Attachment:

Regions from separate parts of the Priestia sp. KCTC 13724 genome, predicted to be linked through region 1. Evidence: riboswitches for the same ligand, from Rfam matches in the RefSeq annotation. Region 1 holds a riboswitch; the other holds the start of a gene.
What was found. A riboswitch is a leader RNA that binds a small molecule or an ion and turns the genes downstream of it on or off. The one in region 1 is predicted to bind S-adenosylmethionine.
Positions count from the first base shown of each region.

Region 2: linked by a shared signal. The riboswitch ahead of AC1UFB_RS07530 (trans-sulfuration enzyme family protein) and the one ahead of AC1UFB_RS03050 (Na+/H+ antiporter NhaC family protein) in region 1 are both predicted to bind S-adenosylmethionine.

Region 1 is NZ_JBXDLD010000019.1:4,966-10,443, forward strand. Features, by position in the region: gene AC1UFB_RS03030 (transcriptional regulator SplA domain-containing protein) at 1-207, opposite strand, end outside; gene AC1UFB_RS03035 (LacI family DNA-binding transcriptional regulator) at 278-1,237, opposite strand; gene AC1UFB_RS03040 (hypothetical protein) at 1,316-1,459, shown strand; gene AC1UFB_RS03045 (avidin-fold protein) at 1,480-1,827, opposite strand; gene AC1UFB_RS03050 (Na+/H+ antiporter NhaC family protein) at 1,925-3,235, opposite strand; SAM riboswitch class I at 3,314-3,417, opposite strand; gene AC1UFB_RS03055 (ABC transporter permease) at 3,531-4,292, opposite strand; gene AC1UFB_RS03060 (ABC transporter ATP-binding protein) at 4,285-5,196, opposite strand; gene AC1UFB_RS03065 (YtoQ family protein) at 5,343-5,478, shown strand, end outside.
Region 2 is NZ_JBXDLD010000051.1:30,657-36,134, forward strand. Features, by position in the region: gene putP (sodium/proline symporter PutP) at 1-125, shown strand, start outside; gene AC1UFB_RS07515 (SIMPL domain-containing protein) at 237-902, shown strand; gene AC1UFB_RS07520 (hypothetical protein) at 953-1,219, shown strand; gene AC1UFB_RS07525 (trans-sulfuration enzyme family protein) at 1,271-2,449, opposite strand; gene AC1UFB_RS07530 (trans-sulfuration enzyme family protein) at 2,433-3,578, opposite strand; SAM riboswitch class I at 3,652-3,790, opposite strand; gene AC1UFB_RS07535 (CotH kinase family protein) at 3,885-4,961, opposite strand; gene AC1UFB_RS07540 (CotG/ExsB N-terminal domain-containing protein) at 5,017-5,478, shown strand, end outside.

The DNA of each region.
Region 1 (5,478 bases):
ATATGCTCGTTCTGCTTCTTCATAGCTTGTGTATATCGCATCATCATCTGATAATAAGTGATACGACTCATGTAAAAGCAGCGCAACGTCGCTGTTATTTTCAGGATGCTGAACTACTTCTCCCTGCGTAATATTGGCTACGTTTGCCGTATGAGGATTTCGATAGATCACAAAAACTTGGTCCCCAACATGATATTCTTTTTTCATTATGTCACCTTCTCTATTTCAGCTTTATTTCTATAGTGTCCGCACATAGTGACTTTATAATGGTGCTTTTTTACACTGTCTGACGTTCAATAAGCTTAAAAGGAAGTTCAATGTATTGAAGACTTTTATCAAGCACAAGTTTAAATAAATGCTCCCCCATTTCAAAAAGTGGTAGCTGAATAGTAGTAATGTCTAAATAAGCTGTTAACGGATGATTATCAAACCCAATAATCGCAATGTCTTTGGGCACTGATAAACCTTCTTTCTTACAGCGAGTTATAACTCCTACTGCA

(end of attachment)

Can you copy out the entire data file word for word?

Regions from separate parts of the Priestia sp. KCTC 13724 genome, predicted to be linked through region 1. Evidence: riboswitches for the same ligand, from Rfam matches in the RefSeq annotation. Region 1 holds a riboswitch; the other holds the start of a gene.
What was found. A riboswitch is a leader RNA that binds a small molecule or an ion and turns the genes downstream of it on or off. The one in region 1 is predicted to bind S-adenosylmethionine.
Positions count from the first base shown of each region.

Region 2: linked by a shared signal. The riboswitch ahead of AC1UFB_RS07530 (trans-sulfuration enzyme family protein) and the one ahead of AC1UFB_RS03050 (Na+/H+ antiporter NhaC family protein) in region 1 are both predicted to bind S-adenosylmethionine.

Region 1 is NZ_JBXDLD010000019.1:4,966-10,443, forward strand. Features, by position in the region: gene AC1UFB_RS03030 (transcriptional regulator SplA domain-containing protein) at 1-207, opposite strand, end outside; gene AC1UFB_RS03035 (LacI family DNA-binding transcriptional regulator) at 278-1,237, opposite strand; gene AC1UFB_RS03040 (hypothetical protein) at 1,316-1,459, shown strand; gene AC1UFB_RS03045 (avidin-fold protein) at 1,480-1,827, opposite strand; gene AC1UFB_RS03050 (Na+/H+ antiporter NhaC family protein) at 1,925-3,235, opposite strand; SAM riboswitch class I at 3,314-3,417, opposite strand; gene AC1UFB_RS03055 (ABC transporter permease) at 3,531-4,292, opposite strand; gene AC1UFB_RS03060 (ABC transporter ATP-binding protein) at 4,285-5,196, opposite strand; gene AC1UFB_RS03065 (YtoQ family protein) at 5,343-5,478, shown strand, end outside.
Region 2 is NZ_JBXDLD010000051.1:30,657-36,134, forward strand. Features, by position in the region: gene putP (sodium/proline symporter PutP) at 1-125, shown strand, start outside; gene AC1UFB_RS07515 (SIMPL domain-containing protein) at 237-902, shown strand; gene AC1UFB_RS07520 (hypothetical protein) at 953-1,219, shown strand; gene AC1UFB_RS07525 (trans-sulfuration enzyme family protein) at 1,271-2,449, opposite strand; gene AC1UFB_RS07530 (trans-sulfuration enzyme family protein) at 2,433-3,578, opposite strand; SAM riboswitch class I at 3,652-3,790, opposite strand; gene AC1UFB_RS07535 (CotH kinase family protein) at 3,885-4,961, opposite strand; gene AC1UFB_RS07540 (CotG/ExsB N-terminal domain-containing protein) at 5,017-5,478, shown strand, end outside.

The DNA of each region.
Region 1 (5,478 bases):
ATATGCTCGTTCTGCTTCTTCATAGCTTGTGTATATCGCATCATCATCTGATAATAAGTGATACGACTCATGTAAAAGCAGCGCAACGTCGCTGTTATTTTCAGGATGCTGAACTACTTCTCCCTGCGTAATATTGGCTACGTTTGCCGTATGAGGATTTCGATAGATCACAAAAACTTGGTCCCCAACATGATATTCTTTTTTCATTATGTCACCTTCTCTATTTCAGCTTTATTTCTATAGTGTCCGCACATAGTGACTTTATAATGGTGCTTTTTTACACTGTCTGACGTTCAATAAGCTTAAAAGGAAGTTCAATGTATTGAAGACTTTTATCAAGCACAAGTTTAAATAAATGCTCCCCCATTTCAAAAAGTGGTAGCTGAATAGTAGTAATGTCTAAATAAGCTGTTAACGGATGATTATCAAACCCAATAATCGCAATGTCTTTGGGCACTGATAAACCTTCTTTCTTACAGCGAGTTATAACTCCTACTGCA